The aborted baby of Leonard Cohen and Marianne Ihlen

By Jonathon Van Maren

About a month before he died, I wrote a column on the primitive power of Montreal troubadour Leonard Cohen’s poetry and the strong anti-abortion sentiment that coursed through much of his writing. Especially as he grew older, Cohen also seemed to grow disillusioned with the sexual revolution and the broken hearts and emotional rubble it left behind. Cohen, like so many of the literary elites who came of age in the 1960s, gorged himself on the forbidden fruit with gusto, and so he knew of what he wrote. Free love, as one writer noted, is generally the enemy of true love.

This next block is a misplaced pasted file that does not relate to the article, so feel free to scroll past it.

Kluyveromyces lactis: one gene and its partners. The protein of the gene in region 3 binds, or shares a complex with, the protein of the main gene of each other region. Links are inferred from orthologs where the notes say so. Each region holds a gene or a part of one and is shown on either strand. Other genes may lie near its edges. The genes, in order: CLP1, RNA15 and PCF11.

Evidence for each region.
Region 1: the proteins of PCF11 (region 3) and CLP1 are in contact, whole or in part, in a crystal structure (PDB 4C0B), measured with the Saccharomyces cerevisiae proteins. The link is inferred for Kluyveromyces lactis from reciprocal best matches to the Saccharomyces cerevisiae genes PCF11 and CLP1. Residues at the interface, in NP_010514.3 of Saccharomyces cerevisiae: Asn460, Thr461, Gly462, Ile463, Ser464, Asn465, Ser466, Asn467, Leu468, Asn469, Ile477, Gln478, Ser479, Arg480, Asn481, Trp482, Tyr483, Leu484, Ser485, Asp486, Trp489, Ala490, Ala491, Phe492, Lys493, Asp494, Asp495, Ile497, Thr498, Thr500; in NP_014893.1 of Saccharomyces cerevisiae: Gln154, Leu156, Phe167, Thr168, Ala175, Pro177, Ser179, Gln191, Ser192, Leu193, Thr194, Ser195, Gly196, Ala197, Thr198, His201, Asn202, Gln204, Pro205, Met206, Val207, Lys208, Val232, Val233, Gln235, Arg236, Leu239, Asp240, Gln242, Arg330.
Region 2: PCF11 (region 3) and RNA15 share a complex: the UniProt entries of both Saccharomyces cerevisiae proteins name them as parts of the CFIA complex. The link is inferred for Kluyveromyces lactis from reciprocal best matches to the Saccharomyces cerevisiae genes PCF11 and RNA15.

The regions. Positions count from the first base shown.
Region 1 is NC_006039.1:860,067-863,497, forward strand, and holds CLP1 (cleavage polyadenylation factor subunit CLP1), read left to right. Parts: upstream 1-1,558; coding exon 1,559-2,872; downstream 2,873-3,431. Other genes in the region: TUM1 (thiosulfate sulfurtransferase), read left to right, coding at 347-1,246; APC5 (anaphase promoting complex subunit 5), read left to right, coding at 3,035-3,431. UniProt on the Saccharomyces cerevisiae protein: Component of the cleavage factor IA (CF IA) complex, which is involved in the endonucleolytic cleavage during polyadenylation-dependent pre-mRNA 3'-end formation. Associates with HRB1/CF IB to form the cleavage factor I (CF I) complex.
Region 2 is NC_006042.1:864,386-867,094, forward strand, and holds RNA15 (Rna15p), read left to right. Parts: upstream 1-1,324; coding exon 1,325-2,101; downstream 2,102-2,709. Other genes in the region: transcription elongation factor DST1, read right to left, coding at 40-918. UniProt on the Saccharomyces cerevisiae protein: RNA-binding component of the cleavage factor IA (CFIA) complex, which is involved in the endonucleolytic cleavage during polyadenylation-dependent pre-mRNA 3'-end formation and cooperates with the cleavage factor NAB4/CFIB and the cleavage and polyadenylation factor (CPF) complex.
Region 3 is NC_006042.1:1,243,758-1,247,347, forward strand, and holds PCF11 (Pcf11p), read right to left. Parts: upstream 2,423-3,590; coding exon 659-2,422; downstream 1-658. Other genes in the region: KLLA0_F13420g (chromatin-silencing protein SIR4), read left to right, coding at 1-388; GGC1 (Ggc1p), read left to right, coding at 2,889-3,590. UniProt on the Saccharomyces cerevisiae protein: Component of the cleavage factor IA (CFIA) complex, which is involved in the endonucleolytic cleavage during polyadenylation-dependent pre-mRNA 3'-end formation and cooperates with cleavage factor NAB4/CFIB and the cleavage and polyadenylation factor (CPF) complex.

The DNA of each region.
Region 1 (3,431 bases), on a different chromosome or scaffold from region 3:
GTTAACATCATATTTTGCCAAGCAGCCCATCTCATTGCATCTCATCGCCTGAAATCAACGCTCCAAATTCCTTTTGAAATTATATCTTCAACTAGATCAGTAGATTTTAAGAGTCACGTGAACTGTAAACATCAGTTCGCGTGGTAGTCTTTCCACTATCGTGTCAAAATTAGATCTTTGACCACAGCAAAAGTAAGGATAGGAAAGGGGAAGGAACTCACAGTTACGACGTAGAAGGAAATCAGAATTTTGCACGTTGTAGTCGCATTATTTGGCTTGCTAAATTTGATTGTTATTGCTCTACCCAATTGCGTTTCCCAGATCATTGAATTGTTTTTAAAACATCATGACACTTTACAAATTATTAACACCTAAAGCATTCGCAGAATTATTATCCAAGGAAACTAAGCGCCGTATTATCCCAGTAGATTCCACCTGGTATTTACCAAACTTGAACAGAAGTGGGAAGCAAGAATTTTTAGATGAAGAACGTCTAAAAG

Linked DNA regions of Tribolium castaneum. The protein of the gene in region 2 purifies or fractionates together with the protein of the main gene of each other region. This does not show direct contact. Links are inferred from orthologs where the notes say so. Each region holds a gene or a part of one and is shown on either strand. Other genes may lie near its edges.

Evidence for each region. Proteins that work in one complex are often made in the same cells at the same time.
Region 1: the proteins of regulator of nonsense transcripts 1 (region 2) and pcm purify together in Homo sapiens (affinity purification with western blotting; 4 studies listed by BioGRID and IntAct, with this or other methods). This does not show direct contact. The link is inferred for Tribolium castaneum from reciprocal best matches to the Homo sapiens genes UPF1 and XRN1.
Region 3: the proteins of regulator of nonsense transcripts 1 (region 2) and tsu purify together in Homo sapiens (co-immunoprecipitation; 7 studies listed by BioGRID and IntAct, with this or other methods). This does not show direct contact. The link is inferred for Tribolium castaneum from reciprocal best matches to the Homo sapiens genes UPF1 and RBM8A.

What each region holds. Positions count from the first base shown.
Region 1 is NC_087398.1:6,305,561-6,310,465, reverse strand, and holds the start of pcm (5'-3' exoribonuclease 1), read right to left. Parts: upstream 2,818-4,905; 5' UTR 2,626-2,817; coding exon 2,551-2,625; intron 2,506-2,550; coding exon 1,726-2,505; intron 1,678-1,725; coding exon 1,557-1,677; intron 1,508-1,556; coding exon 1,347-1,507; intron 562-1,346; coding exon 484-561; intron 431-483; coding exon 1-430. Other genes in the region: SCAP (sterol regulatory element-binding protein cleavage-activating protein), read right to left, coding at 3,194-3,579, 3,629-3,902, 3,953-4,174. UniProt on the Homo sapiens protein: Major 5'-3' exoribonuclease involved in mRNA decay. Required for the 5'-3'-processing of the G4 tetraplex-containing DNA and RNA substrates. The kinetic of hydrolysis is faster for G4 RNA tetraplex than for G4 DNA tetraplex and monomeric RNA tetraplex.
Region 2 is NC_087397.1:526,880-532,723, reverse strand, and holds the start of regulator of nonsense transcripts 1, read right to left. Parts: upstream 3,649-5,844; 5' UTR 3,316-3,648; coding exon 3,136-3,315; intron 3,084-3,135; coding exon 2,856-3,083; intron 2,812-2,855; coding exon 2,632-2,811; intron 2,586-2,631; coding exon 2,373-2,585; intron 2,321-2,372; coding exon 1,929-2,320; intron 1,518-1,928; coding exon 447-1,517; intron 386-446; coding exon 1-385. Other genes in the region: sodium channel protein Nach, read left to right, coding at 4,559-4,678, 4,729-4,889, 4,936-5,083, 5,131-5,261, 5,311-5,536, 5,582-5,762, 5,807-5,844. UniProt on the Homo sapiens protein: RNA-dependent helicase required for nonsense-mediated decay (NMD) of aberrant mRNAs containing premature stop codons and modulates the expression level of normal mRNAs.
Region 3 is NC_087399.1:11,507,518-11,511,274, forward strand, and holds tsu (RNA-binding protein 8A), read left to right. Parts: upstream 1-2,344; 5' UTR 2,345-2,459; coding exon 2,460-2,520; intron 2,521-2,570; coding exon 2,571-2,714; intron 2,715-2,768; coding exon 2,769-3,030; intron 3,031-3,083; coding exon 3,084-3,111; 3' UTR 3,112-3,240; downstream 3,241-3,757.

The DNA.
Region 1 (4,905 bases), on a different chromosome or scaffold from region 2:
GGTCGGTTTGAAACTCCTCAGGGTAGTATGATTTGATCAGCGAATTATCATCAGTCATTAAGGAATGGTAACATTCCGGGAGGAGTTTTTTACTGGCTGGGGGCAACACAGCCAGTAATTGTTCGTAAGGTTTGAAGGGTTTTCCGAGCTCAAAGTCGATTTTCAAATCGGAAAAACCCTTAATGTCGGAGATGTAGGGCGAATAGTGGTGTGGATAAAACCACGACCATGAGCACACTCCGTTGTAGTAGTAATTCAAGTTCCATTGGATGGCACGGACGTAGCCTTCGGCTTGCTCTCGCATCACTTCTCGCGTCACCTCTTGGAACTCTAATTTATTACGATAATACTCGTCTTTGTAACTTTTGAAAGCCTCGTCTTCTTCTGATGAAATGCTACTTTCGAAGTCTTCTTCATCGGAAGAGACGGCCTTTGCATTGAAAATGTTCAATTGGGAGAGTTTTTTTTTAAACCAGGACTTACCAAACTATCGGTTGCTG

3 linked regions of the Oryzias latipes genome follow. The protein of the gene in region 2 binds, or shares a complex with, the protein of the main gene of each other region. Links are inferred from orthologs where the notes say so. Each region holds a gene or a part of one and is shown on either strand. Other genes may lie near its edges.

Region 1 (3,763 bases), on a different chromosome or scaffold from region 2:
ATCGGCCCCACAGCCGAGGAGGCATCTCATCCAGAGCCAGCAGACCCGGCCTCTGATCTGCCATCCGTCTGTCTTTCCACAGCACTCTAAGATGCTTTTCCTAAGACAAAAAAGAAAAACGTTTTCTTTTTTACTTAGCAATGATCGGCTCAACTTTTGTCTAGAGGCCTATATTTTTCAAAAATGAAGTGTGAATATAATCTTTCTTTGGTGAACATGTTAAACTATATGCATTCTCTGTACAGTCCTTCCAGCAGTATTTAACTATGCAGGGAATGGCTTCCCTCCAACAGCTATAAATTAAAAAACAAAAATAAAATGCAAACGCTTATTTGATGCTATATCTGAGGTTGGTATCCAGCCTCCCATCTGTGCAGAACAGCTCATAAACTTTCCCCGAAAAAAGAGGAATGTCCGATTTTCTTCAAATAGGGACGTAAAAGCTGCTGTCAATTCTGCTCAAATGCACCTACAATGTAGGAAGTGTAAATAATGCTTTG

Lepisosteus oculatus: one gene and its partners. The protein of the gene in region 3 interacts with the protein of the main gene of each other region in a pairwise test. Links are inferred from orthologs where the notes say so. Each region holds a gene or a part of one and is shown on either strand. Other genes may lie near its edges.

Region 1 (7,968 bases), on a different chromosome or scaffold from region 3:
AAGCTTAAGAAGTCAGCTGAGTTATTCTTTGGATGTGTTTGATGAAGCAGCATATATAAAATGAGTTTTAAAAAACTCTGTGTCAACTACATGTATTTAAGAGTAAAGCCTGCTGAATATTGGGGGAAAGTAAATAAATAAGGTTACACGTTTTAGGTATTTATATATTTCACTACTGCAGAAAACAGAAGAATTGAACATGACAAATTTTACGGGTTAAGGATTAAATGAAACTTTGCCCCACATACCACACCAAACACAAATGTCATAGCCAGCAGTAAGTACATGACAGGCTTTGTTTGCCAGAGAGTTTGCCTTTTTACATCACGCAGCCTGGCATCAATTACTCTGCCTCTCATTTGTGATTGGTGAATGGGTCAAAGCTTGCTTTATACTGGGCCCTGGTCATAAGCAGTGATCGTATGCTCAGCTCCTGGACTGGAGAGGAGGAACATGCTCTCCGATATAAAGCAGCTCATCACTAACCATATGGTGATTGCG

I wondered at the time whether Cohen had any personal experiences with abortion —  his lines on the subject are in many places too visceral to be speculative, especially the blunt position laid out in the lyrics of The Future, released in 1992:

Destroy another fetus now
We don’t like children anyhow
I’ve seen the future, baby:
it is murder. 


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